Entries - Entry Category: Cities and Towns - Starting with W

Wabbaseka (Jefferson County)

Wabbaseka is a town in northern Jefferson County. It is on the conjoined highways U.S. 63 and U.S. 79 between Humphrey (Arkansas and Jefferson counties) and Altheimer (Jefferson County). When Arkansas became part of the United States, the land where Wabbaseka would later be founded was a forested swamp that attracted few settlers. Antoine Barraque visited Quapaw chief Heckaton at what was referred to as Wadittesha Wattiska, or Black Clay Bayou, in January 1826. Surveyor William Pelham noted “Bayou Wabbaseekee” in 1836, calling it “a stream with a gentle current.” High land next to the bayou was noted during a flood in 1844, leading Jordan Embree to purchase the “island” in 1853. On his map of Jefferson County in 1872, …

Waldenburg (Poinsett County)

Waldenburg is an incorporated town in Owen Township of Poinsett County. Located west of Crowley’s Ridge, the town lies at the intersection of State Highways 14 and 49. It is located south of Weiner (Poinsett County) and approximately twenty-five miles from Jonesboro (Craighead County). Originally known as the German Settlement, then Bern, and later Youngville, Waldenburg was incorporated in 1958. Early in its settlement, the town was a small milling community predominately settled by German immigrants whose descendants still make up the majority of the population. The construction of the St. Louis Southwestern Railway (commonly called the Cotton Belt) in 1881 established a firm foundation for the town, and many businesses began to appear. Waldenburg’s milling and agricultural economy soon …

Waldo (Columbia County)

Like many small cities throughout the state of Arkansas, Waldo (Columbia County) owes its existence to the construction of the railroad through the area in the 1880s. With a connection to the outside world, it soon became a thriving commercial area with as many as seven lumbering operations located in the immediate vicinity. Waldo owes its founding and development to the construction of the St. Louis, Arkansas and Texas Railroad into the surrounding timberlands in 1883. At that time, Lamartine (Columbia County) was a thriving town in the area. But when the tracks were put down approximately three miles to the south, citizens began to move there, with businesses soon to follow. Once the Lamartine post office was relocated along …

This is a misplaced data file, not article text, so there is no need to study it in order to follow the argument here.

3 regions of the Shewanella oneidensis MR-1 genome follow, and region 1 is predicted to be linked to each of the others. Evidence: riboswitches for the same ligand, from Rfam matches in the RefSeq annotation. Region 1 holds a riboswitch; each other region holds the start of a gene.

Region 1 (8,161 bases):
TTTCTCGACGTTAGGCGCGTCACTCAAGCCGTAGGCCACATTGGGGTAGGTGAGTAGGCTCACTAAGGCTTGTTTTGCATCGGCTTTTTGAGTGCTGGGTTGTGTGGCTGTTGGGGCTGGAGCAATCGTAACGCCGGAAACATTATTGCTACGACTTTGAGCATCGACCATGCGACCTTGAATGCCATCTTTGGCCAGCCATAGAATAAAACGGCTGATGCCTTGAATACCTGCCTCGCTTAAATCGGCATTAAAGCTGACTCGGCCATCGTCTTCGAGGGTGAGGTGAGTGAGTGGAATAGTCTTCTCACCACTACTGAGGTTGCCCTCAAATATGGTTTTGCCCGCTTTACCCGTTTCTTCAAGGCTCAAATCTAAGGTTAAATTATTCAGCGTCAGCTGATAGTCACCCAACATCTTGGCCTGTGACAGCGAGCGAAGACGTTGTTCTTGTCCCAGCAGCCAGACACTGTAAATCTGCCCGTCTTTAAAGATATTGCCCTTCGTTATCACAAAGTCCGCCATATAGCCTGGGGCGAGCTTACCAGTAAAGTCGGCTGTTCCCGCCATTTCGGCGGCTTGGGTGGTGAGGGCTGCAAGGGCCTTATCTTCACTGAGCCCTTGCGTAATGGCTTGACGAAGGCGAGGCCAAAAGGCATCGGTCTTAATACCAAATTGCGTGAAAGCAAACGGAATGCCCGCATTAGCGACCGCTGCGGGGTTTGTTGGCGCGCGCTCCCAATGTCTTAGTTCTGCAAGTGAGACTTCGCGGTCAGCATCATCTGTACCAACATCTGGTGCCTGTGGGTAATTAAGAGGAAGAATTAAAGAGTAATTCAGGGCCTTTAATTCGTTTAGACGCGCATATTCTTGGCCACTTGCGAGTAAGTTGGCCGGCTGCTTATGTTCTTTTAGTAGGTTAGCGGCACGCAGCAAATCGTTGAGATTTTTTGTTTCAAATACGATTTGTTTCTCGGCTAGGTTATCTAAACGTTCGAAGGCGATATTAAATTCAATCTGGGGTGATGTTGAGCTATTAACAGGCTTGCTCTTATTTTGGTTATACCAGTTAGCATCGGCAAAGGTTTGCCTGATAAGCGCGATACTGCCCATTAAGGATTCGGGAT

Waldron (Scott County)

Surrounded by forested ridges and wide fertile valleys, Waldron is located fifty miles south of Fort Smith (Sebastian County), near the Oklahoma border in Scott County. It is situated on the South Fork of the Poteau River in the Ouachita Mountains. The town, the seat of Scott County, is centrally located on the north-south highway artery on the western side of the state and is within easy reach of air, train, or truck shipping facilities. Louisiana Purchase through the Gilded Age The founder of Waldron, William Grandison (W. G.) Featherston, moved to the area in 1832 with his mother, wife, and four children. He built a store/tavern on his property where Main Street was later constructed. A post office named …

Wallaceburg (Hempstead County)